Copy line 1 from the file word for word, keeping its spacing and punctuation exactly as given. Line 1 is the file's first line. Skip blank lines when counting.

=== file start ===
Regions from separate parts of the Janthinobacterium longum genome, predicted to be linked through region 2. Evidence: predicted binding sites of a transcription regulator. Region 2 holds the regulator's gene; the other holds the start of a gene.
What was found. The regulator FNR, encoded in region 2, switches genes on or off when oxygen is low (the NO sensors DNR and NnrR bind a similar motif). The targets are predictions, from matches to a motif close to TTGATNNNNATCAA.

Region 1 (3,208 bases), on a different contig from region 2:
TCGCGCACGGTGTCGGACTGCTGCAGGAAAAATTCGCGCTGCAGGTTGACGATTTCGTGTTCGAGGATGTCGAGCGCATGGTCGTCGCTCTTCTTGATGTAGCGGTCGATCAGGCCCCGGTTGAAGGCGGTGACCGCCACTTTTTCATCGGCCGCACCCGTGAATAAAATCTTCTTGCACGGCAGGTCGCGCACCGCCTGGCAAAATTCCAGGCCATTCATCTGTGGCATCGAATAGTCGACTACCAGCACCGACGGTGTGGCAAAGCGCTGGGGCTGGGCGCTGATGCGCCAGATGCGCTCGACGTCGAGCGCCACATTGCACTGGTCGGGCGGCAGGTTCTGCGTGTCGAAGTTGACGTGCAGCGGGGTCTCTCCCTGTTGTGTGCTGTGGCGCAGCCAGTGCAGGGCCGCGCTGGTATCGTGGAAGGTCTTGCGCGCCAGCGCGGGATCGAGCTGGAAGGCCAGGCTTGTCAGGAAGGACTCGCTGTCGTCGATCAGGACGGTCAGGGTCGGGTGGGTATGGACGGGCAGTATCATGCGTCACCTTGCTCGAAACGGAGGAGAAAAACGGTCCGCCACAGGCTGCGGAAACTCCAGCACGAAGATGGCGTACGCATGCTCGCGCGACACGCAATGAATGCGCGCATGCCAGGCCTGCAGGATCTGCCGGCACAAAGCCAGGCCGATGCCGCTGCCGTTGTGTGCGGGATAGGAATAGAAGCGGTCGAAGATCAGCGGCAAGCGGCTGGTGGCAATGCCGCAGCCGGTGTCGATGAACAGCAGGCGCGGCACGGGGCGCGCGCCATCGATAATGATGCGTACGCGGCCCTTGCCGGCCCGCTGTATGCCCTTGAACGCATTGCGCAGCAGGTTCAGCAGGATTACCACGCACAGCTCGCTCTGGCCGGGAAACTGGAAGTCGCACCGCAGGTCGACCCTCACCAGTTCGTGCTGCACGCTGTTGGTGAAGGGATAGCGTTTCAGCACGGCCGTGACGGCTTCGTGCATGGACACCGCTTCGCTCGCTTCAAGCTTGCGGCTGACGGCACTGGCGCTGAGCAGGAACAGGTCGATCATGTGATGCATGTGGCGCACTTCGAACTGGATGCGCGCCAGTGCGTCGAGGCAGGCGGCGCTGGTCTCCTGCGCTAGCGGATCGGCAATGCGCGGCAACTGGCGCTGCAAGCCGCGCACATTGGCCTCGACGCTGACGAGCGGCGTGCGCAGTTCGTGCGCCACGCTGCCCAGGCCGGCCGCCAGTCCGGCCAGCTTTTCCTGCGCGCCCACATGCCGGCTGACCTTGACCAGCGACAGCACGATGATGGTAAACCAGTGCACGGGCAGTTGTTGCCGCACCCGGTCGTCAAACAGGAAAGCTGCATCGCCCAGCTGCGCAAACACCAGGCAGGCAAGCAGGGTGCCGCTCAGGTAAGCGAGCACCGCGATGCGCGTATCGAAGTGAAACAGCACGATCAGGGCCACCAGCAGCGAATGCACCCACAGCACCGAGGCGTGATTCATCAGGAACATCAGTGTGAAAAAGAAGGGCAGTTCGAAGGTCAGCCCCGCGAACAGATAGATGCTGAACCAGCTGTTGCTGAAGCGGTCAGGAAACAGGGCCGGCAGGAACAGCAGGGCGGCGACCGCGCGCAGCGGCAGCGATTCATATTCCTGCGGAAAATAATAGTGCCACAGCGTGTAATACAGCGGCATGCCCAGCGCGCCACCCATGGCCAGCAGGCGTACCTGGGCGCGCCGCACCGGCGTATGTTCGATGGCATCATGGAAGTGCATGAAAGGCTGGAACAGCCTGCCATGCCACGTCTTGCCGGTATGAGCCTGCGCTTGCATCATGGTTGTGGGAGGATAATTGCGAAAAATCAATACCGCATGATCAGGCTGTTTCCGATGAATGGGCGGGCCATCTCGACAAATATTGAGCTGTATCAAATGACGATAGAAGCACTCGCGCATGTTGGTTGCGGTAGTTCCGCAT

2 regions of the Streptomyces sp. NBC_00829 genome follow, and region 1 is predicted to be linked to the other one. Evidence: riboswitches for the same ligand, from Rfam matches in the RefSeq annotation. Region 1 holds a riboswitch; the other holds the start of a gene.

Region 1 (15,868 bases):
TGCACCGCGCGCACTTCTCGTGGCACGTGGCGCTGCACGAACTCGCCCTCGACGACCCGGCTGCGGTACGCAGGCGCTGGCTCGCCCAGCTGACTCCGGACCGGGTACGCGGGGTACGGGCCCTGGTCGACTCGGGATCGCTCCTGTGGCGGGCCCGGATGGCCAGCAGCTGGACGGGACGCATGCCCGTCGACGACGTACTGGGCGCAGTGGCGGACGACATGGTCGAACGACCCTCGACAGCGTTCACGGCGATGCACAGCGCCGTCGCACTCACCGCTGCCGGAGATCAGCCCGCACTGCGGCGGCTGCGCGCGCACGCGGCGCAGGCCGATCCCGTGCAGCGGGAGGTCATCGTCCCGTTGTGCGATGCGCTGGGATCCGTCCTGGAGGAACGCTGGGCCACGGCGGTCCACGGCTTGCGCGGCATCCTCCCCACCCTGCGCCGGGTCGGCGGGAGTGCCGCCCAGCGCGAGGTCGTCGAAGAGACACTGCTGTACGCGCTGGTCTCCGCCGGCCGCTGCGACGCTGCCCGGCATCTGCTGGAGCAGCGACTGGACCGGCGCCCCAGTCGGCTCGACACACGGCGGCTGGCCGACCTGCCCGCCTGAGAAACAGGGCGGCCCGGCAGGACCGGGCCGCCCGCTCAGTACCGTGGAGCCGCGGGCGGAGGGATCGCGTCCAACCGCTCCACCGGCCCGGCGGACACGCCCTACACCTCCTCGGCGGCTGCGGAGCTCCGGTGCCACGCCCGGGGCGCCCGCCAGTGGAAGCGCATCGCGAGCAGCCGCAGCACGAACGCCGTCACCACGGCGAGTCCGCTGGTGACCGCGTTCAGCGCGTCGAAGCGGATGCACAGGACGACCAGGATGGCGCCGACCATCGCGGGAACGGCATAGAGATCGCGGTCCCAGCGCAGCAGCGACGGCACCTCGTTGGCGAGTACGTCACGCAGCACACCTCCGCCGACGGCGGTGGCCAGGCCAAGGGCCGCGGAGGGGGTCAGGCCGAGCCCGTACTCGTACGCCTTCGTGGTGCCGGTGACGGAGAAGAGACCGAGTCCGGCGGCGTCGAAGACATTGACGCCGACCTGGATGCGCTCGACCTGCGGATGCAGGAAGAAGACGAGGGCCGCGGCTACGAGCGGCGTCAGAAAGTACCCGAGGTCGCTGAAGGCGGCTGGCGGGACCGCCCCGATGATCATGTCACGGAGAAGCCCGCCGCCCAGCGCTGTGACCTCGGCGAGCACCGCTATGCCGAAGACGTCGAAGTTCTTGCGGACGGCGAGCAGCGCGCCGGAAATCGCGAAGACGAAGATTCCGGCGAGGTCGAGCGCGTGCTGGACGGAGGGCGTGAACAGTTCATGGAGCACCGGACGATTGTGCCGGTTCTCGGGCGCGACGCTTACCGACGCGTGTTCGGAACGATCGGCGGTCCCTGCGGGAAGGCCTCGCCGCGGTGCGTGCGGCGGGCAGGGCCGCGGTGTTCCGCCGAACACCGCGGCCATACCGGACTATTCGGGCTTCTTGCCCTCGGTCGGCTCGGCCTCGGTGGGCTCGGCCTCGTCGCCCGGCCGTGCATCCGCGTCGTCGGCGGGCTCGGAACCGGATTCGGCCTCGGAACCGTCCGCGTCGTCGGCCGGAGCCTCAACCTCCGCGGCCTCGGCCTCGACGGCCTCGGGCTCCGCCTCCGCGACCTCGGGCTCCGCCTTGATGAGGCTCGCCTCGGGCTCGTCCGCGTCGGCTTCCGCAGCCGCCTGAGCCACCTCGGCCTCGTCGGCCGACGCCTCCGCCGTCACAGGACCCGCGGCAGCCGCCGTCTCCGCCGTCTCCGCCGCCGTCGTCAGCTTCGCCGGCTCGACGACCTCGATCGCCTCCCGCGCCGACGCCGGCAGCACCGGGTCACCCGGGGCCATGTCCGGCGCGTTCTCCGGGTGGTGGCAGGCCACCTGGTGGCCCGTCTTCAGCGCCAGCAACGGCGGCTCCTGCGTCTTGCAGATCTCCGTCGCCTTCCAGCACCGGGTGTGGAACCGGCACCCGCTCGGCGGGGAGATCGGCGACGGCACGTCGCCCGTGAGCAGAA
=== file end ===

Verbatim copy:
Regions from separate parts of the Janthinobacterium longum genome, predicted to be linked through region 2. Evidence: predicted binding sites of a transcription regulator. Region 2 holds the regulator's gene; the other holds the start of a gene.